* Paley's Moral and Political Philosophy, book ii. chap. ii.
pressions were due to the practical mockery of this principle by what was then the greatest nation of Europe. At school he read how the passionate tyranny of a Parisian mob,—at college how the calculating tyranny of one man's genius,-rode roughshod over private and individual liberty; and an absolute spiritual horror at all irreverent invasion of the inmost freedom of man entered ever after into the deepest essence both of his political and religious faith. It might not therefore seem unnatural to expect that the life and writings of Dr. Channing-and especially the writings selected by the authoress of this memoir-would produce a profound impression on the unsettled religious thought of France, indeed, on all who believe in the spiritual character of freedom; and just now more especially, when they feel the yoke to which, in weariness of selfish conflict, they willingly submitted themselves, pressing heavier and heavier on their necks.
Nor is it in any way to our purpose in the present paper to explain at length our grounds for fearing that this expectation may not be fulfilled. We have only alluded to the immediate aim of the publication of the French memoir in order to call attention to one marked feature of Dr. Channing's faith, which, while it connects that faith closely with the various religious traditions he inherited, certainly renders it unlikely to satisfy the strongest religious cravings of the French character at the present day. We refer to its moral and spiritual loneliness, to its strict subordination of social life to the life of the individual, to the secondary and subservient position which it assigns to social laws as compared with those regulating the culture and formation of solitary character. If there be one deeply-rooted desire in the modern French character which may be said to be either properly religious, or verging very closely on religion, it is the desire for some stronger sense of social unity. Hence the communistic dreams which the most enthusiastic, and perhaps the purest popular, writers of modern France so freely indulge. And hence also the strong hold which the Catholic Church keeps on a community which has intellectually outgrown its tutelage. With this eager yearning for conscious organic unity, for close social cohesion, Dr. Channing's writings evince no sympathy. In his youth, indeed, and even later, he dreamt of a community of goods; but that was due solely to a republican love of strict equality and dread of selfish avarice: indeed, he truly regarded the close mutual dependence which would ensue with thorough aversion, as a great spiritual danger, if not as a necessary evil. But he went further than this: in his estimation, social life was a mere discipline for the nourishment of individual character; and great as was the stress he laid on the culture of social affections, it was rather as adding grace and dignity to a self-sustained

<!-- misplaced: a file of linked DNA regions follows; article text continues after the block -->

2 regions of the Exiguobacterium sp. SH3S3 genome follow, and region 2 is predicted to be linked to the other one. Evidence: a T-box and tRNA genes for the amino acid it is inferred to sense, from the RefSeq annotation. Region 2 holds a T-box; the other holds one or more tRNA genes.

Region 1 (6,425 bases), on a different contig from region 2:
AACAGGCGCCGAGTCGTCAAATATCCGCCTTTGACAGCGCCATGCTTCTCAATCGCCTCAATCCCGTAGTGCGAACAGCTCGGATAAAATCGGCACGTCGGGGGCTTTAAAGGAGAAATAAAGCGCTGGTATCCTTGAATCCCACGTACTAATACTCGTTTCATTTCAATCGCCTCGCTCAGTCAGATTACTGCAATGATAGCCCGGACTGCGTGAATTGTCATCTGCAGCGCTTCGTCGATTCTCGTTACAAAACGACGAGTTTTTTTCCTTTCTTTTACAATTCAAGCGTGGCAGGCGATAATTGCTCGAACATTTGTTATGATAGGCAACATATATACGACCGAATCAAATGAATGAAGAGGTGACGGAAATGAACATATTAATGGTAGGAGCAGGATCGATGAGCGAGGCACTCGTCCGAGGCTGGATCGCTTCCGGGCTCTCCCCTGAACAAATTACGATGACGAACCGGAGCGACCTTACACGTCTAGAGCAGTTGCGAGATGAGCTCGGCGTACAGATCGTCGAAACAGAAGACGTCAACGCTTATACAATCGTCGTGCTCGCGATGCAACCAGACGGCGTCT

character than as lying round the very roots of human individuality. The English religion of the last century conceived the individual life to be quite as distinct and separable from the human society in which it is educated as it is from the world of inferior animals; and even Dr. Channing's faith, which presents the highest form of that religion, uniformly regards social influences as superinduced on the individual nature, instead of as having their source and strength in the deepest depths of that nature. We do not think it possible that his mind and writings should deeply rouse the spiritual life of a people who, if they are groping after religious faith at all, are certainly seeking it from the social side. The French touch most nearly on the supernatural world,-on the awe of spiritual inspiration,-when the power of social sympathy has melted away their sense of individual isolation, and kindled anew the exultation of a common life. Dr. Channing, like even the deepest of the religious thinkers of his time, felt religion to be a solitary life; and though religious faith led him out into society, he would never have felt that society led him involuntarily into a more vivid religious faith. In short, though one of the most profoundly religious men, not only of his own time, but of all times, his writings are not likely to satisfy the craving of the present day-a craving deeper perhaps relatively among the French than amongst us English, who are the most reserved of the Western nations, but manifestly growing rapidly even amongst us-for a Social Faith; not, indeed, a Faith to reconstitute society from the old ecclesiastical point of view, but a Faith that recognises, that, so far as it can, explains, and that at least gives free expression to, the infinite or religious side of social life and duty.